I searched to find resources to fill our new needs and little ways to make my life as a their homeschooling guide a little easier.  I wasn't confident that I would find any because all of these were areas where I had never found a lot of resources via the Montessori literature I was reading or the Montessori companies I was used to frequenting.  I have a theory I am nurturing that these elements play a big part in a Montessori environment but are talked about less simply because they lack special "materials."  I wonder if because they take up so few album pages in relation to presentations that have "materials" they look less important on paper.  I have a feeling trained Montessori elementary guides have been taught the place of these elements in the environment but their training, specific to multi-age classrooms of thirty, wouldn't translate to the homeschool if they did try to pass it on.  I don't know, it's just a theory.

 Despite my misgivings I did find a lot of help, but over time I realized all the help I was finding had "Charlotte Mason" written on it.  So, I found some things to read about Charlotte Mason.  I have to say I am confused.  How did she know how *I* was going to want to homeschool *my* kids?

I have no intention of attempting to become an expert on Charlotte Mason, but I do enjoy reading about how to do the jobs I do as a mother, wife, and teacher better.  I am finding myself continually excited to find interesting writings that apply so specifically to the things I do with my boys every day.  As I do this reading I keep thinking things like "I wish I had know about that resource/company when I was looking for Montessori picture study help," "I wish I had known this information about fitting habit formation into a Montessori homeschool," or, "I wish I had this training in teaching my Montessori child narration."

So, I will continue to share on Instagram and, when I have something bigger to say, here on the blog.  Is it Montessori? Is it Mason?  I don't know.  I have to say that I think that anyone who carefully observes children is bound to reach some conclusions in common.  I've also said it before that a Montessori homeschool isn't going to look like a Montessori school and maybe that makes it look a lot more like Charlotte Mason sometimes.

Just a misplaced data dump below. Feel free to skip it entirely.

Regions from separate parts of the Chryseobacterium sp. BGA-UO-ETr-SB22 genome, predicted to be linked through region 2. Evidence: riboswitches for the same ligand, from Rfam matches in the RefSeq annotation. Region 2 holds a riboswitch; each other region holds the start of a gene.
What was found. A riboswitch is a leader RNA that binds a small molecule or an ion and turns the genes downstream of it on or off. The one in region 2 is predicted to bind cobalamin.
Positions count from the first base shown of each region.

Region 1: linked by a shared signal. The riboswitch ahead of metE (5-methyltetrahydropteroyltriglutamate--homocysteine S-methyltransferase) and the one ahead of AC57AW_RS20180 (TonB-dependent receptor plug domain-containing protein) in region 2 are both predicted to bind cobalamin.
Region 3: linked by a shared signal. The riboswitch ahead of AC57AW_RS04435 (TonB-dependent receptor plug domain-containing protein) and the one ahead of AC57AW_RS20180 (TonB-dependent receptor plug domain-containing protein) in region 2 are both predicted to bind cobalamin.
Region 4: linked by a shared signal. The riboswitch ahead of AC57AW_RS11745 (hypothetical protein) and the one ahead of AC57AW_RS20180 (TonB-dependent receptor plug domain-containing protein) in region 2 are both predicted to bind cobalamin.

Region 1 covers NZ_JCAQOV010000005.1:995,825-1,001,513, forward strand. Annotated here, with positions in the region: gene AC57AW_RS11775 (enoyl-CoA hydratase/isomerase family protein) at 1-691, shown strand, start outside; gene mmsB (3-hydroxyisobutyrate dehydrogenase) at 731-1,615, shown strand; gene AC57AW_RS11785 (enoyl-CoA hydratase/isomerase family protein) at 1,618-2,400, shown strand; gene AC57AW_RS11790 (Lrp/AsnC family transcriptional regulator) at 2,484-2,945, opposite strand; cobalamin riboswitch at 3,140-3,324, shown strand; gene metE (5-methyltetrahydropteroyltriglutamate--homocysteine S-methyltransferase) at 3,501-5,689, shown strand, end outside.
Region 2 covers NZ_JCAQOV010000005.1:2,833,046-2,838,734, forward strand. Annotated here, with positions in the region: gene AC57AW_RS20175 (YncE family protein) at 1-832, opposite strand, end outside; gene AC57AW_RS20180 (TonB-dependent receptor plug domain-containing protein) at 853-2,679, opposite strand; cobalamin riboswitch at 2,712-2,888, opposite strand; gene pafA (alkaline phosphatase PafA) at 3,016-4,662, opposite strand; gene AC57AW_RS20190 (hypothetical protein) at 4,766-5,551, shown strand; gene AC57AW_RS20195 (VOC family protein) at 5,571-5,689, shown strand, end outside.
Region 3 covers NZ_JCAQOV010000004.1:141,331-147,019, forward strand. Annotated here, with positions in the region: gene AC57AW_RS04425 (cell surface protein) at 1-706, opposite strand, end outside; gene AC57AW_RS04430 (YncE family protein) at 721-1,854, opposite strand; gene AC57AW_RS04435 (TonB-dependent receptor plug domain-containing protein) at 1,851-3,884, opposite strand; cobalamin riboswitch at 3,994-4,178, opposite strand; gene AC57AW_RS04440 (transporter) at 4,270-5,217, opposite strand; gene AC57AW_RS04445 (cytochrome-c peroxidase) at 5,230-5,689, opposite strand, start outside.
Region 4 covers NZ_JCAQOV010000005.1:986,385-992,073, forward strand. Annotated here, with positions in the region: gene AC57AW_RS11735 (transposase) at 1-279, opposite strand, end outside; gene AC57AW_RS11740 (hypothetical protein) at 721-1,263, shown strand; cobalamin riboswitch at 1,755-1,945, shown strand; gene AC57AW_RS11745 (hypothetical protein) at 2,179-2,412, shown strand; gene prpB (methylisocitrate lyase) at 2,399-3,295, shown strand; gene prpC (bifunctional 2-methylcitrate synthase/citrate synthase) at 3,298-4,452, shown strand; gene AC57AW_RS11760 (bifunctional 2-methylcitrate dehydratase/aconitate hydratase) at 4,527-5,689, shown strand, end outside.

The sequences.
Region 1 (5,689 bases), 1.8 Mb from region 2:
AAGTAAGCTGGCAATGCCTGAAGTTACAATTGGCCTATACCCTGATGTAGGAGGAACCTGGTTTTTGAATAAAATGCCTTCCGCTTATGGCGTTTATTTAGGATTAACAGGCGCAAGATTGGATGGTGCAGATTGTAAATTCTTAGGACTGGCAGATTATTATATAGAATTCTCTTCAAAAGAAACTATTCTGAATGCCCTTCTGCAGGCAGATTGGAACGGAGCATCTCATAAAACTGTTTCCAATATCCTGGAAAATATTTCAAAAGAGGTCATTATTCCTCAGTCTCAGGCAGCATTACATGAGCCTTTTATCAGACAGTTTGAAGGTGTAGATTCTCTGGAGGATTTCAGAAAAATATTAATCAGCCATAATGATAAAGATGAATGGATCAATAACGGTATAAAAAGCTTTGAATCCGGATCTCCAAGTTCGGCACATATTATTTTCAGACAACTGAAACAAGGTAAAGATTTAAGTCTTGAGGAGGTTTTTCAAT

I'm not actively "trying" to emulate a Charlotte Mason homeschool.  We have been a Montessori-inspired homeschool for a very long time and this is just what grew from that.  There are hints of all the Charlotte Mason we do in the Montessori literature and there are hints of Montessori things we do in the Charlotte Mason literature.  There are Charlotte Mason purists just as there are Montessori purists and I'm sure I will make neither of those groups happy.

For those of you who have Montessori-inspired homeschools or even Montessori classrooms, I plan to share those resources that I wish I had earlier in our Montessori primary and elementary journeys.  I hope they can be some help to you if you can get past the fact that the books and companies may have the words "Charlotte Mason" in the title.  There are probably some of you who have been following Charlotte Mason's methods all along and taking some inspiration here regardless.  I love hearing anyone's Montessori story or Mason story or any story in-between so I hope that some of you will share those with me in the comments.